Renault is flattered
DIDIER LEROY, a close assistant to Renault executive vice president Carlos Ghosn until last summer, is likely to be named manager of the Toyota plant in northern France, due to start production early 2001. 'Toyota picked up one of our guys for its Valenciennes plant,' said Ghosn. 'It's rather flattering and a recognition of what Renault has achieved in the manufacturing side of the business.'
Survival of the fittest
If Ford chief Alex Trotman is to be believed, the recent merger of Daimler-Benz and Chrysler is just the beginning. Speaking at an industry conference in the UK, Trotman predicted that just six automakers would survive to dominate the world market in the next century: two each in Europe, the USA and Japan. He said current world capacity was 40 percent more than needed, and massive consolidation was inevitable in the future.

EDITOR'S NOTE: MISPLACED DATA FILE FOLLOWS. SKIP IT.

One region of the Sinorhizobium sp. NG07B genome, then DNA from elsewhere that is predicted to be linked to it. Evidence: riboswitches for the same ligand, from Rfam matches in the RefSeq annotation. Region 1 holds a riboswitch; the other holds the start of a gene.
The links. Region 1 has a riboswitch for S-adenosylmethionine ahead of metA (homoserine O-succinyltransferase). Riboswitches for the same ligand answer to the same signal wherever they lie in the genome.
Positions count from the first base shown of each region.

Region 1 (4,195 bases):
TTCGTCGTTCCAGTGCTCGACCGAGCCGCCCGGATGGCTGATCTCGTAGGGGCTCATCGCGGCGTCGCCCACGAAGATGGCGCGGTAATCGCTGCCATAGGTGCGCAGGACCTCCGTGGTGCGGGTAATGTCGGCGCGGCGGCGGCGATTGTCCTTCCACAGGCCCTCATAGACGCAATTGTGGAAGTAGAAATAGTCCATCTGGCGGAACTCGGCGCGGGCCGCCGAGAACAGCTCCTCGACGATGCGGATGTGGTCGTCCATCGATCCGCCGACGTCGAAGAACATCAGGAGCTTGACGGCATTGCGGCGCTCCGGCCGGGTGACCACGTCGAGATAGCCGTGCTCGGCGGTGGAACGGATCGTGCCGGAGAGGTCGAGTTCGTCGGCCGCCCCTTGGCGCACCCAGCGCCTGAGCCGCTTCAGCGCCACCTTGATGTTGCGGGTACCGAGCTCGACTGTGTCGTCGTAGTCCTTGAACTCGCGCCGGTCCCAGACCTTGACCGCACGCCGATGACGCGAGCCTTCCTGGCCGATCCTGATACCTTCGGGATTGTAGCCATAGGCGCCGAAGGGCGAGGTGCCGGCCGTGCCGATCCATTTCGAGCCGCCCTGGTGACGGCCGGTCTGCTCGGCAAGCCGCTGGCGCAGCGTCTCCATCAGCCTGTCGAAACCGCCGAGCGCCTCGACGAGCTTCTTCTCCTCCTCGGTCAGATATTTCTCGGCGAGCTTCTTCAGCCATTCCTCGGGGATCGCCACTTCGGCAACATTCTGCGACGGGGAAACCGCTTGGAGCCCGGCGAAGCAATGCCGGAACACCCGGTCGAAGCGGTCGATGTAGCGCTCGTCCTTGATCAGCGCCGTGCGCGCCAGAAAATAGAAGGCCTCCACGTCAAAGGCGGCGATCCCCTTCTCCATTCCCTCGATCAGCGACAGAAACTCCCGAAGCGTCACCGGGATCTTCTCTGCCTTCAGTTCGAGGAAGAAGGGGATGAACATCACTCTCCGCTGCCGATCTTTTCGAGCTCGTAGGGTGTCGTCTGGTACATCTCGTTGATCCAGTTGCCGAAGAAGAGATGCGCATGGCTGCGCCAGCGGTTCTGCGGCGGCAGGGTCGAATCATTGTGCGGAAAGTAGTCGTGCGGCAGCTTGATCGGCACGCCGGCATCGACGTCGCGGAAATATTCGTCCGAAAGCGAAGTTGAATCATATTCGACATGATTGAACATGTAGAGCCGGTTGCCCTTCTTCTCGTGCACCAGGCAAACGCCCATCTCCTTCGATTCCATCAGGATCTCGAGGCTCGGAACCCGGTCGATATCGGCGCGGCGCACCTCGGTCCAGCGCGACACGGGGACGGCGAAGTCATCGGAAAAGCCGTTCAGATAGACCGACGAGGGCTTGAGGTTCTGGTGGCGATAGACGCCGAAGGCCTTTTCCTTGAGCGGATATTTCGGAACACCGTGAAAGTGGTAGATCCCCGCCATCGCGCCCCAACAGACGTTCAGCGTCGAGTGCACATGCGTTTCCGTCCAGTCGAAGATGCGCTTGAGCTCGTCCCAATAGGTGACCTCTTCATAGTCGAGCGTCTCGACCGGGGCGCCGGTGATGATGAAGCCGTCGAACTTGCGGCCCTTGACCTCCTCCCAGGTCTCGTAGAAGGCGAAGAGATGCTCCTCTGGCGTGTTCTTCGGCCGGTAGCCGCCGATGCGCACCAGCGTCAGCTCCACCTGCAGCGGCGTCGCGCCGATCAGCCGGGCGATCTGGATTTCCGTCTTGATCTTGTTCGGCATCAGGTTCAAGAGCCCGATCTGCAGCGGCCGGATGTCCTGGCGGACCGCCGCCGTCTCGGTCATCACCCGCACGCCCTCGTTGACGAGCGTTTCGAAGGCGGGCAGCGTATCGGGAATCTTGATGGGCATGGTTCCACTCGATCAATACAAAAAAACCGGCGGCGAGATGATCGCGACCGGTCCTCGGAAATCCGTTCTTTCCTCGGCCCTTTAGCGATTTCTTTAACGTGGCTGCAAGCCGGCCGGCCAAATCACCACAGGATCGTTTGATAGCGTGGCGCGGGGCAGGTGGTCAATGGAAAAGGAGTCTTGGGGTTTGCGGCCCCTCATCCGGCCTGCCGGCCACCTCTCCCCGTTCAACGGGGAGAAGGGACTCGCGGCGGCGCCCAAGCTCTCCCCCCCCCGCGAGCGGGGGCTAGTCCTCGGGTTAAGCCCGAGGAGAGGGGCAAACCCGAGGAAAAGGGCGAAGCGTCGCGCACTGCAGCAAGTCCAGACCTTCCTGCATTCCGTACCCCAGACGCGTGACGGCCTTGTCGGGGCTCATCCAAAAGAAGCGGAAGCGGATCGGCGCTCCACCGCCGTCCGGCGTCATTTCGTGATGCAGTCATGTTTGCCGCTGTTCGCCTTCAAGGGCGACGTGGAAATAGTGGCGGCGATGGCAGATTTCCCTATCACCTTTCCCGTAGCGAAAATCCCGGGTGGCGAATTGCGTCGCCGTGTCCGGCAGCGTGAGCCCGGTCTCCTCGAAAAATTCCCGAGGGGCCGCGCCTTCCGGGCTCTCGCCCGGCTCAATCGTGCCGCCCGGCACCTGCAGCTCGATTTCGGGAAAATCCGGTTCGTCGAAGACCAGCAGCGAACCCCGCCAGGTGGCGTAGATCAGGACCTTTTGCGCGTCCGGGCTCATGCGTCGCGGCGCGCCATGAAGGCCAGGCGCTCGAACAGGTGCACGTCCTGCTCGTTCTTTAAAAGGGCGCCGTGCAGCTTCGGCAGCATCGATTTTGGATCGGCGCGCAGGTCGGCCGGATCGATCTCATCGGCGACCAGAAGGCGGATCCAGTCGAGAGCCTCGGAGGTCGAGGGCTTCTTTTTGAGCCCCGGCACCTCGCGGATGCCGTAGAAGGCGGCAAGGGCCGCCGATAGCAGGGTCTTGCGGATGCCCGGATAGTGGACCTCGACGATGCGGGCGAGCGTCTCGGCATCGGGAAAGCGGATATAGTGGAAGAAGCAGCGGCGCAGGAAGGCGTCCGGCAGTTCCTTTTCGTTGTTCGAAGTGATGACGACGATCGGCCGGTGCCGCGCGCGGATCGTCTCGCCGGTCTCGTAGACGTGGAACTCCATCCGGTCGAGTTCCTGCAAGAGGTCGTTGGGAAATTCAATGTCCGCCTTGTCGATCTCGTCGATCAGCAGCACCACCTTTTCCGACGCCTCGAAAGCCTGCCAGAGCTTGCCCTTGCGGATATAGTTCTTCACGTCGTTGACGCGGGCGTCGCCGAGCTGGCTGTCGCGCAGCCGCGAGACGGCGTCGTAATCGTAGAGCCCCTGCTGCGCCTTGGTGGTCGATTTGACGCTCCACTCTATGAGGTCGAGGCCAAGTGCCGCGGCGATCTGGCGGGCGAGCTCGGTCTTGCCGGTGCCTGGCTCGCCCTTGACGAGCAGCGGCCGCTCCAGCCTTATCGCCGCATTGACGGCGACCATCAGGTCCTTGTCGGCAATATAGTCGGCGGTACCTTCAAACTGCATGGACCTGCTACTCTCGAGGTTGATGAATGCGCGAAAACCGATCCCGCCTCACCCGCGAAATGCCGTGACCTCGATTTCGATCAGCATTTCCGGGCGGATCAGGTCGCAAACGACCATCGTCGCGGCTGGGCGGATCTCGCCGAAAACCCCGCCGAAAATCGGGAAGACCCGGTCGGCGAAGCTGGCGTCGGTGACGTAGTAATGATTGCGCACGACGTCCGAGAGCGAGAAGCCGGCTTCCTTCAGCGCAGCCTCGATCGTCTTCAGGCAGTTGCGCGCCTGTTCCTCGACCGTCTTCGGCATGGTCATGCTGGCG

Egan was a good teacher
SHAREHOLDER VALUE is a mantra at Ford Motor Co. these days, and Chairman Alex Trotman says he learned it all from none other than John Egan. The former Jaguar chief, you'll recall, resisted Ford's advances a decade ago - before fetching $2.5 billion for a company that carried more glitter than gold. 'Everything I learned about shareholder value, I learned from Sir John Egan,' Trotman reminisced, with tongue in cheek, at a celebration of the new Jaguar S-type sedan last month.
'He said he'd do everything for shareholder value - and he did.'